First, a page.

Participants in the agreement consisted of two sovereign states (the United Kingdom and the Republic of Ireland) with armed men and police forces involved in the riots. Two political parties, Sinn Féin and the Progressive Unionist Party (PUP), were linked to paramilitary organisations: the Commissional Irish Republican Army (IRA) and the Ulster Volunteer Force (EIE). The Ulster Democratic Party (UDP), together with the Ulster Defence Association (UDA), had withdrawn from the talks three months earlier. The agreement called for the creation of an independent commission to audit police rules in Northern Ireland, “including ways to promote broad community support” for these agreements. The UK government has also pledged to “carry out a comprehensive review” of the criminal justice system in Northern Ireland. These institutional arrangements, which have been established in these three areas, are defined in the agreement as “interdependent and interdependent”. In particular, it is found that the functioning of the Northern Ireland Assembly and the North-South Council of Ministers is “so closely linked that the success of the other depends on the success of the other”, and participation in the North-South Council of Ministers is “one of the essential tasks related to the relevant posts in [Northern Ireland and the Republic of Ireland]”. In addition to the number of signatories,[note 1] Stefan Wolff notes the following similarities and differences between the issues addressed in the two agreements: As part of the agreement, the British and Irish governments committed to hold referendums in Northern Ireland and the Republic on 22 May 1998. The referendum in Northern Ireland is expected to approve the deal reached in the multi-party talks. The referendum in the Republic of Ireland is expected to approve the Anglo-Irish Agreement and facilitate the amendment of the Irish Constitution in accordance with the Agreement. The multi-party agreement forced the parties to “use any influence they might have” to secure the dismantling of all paramilitary weapons within two years of referendums to approve the agreement.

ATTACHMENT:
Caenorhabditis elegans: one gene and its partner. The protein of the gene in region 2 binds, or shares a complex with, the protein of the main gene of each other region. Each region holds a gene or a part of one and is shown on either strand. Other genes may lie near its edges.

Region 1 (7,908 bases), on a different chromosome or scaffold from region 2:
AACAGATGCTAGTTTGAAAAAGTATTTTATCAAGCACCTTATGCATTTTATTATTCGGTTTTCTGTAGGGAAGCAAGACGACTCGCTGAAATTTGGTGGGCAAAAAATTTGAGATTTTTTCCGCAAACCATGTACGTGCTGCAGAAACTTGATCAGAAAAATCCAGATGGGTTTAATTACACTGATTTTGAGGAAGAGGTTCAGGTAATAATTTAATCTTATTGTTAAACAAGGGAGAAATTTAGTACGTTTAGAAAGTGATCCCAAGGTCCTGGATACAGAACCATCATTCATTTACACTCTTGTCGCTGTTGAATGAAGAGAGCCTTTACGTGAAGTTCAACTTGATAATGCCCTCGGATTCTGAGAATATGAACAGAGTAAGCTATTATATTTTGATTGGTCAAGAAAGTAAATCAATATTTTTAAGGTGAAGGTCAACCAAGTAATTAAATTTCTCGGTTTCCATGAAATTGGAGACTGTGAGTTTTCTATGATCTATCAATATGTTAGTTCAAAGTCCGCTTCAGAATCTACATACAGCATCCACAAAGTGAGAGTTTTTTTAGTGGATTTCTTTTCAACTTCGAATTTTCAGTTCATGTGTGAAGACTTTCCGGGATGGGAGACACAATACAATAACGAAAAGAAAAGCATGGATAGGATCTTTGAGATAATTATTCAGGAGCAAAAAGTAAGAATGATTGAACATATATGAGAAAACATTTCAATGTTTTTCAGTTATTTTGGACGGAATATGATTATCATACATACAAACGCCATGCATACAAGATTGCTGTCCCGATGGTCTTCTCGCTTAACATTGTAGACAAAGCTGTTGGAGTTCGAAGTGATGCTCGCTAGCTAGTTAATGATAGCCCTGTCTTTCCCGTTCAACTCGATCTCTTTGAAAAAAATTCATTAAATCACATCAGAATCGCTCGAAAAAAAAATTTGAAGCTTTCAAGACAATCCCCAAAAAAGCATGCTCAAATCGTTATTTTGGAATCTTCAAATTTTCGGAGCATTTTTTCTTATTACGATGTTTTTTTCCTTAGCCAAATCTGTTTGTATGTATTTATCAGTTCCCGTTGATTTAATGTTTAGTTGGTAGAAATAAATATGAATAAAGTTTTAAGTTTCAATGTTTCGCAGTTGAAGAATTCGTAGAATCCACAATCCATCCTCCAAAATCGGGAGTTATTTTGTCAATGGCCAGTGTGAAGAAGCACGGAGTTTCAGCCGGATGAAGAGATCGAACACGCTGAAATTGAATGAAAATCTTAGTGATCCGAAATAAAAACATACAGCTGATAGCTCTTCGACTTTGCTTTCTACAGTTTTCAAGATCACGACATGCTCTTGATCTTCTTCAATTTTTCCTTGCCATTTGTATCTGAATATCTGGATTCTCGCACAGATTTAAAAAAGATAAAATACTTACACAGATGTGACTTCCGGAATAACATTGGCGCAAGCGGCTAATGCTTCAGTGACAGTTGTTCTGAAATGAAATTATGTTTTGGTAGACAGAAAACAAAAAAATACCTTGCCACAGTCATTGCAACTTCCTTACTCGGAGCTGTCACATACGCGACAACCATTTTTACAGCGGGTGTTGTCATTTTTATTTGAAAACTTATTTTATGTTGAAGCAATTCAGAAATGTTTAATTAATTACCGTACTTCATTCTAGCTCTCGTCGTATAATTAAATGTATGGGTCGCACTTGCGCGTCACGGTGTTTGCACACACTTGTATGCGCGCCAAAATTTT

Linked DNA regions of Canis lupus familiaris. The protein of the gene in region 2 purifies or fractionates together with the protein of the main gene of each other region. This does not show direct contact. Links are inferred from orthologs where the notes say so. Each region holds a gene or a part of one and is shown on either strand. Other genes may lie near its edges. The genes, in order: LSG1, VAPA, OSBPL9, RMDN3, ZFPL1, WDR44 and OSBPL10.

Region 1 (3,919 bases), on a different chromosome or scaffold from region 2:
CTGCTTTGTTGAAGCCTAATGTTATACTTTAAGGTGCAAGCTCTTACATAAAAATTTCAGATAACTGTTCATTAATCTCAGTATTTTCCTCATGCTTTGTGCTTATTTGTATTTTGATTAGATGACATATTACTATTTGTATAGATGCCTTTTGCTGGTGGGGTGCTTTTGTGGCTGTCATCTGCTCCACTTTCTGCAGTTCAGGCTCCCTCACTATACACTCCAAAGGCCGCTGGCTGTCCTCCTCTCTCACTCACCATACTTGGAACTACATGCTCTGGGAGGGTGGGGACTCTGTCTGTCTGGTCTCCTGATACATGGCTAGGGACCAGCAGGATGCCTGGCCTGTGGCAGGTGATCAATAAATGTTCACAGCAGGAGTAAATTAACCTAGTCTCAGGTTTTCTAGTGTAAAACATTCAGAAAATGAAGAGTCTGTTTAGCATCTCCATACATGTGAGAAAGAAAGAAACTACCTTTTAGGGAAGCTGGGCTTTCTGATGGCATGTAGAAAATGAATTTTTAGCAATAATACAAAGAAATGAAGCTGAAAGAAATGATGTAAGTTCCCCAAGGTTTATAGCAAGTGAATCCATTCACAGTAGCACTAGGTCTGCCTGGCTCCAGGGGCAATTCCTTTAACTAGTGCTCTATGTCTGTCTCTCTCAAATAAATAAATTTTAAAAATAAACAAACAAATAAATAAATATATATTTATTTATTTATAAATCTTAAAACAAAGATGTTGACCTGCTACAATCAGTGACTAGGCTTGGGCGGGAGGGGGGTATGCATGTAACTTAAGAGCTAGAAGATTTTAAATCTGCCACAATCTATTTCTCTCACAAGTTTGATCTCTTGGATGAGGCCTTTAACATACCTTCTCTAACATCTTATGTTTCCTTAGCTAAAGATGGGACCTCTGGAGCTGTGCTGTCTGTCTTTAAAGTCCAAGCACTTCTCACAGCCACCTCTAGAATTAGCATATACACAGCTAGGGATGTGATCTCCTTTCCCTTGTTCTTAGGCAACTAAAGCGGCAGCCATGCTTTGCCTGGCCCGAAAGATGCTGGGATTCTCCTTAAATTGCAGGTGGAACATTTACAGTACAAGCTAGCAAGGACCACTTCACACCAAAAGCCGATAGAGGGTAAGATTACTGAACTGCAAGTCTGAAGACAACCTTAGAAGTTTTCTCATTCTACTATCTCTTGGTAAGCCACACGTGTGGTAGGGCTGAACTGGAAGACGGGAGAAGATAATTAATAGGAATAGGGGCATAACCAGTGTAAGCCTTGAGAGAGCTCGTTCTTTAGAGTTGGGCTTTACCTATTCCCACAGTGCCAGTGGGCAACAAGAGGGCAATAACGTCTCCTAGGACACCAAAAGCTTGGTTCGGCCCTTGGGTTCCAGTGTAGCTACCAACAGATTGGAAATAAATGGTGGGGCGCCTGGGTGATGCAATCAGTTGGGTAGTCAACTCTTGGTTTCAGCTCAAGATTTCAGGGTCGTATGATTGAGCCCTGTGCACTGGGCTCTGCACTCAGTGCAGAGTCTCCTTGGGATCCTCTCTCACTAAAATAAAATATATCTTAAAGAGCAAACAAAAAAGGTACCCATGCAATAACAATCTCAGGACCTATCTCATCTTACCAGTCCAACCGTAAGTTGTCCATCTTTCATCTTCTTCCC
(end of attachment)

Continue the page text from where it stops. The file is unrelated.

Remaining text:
The standardisation process forced the British government to reduce the number and role of its armed forces in Northern Ireland “to a level compatible with a normal peaceful society”. These include the removal of security facilities and the lifting of specific emergency powers in Northern Ireland. The Irish Government has undertaken to carry out a “thorough examination” of its breaches of state law. . . .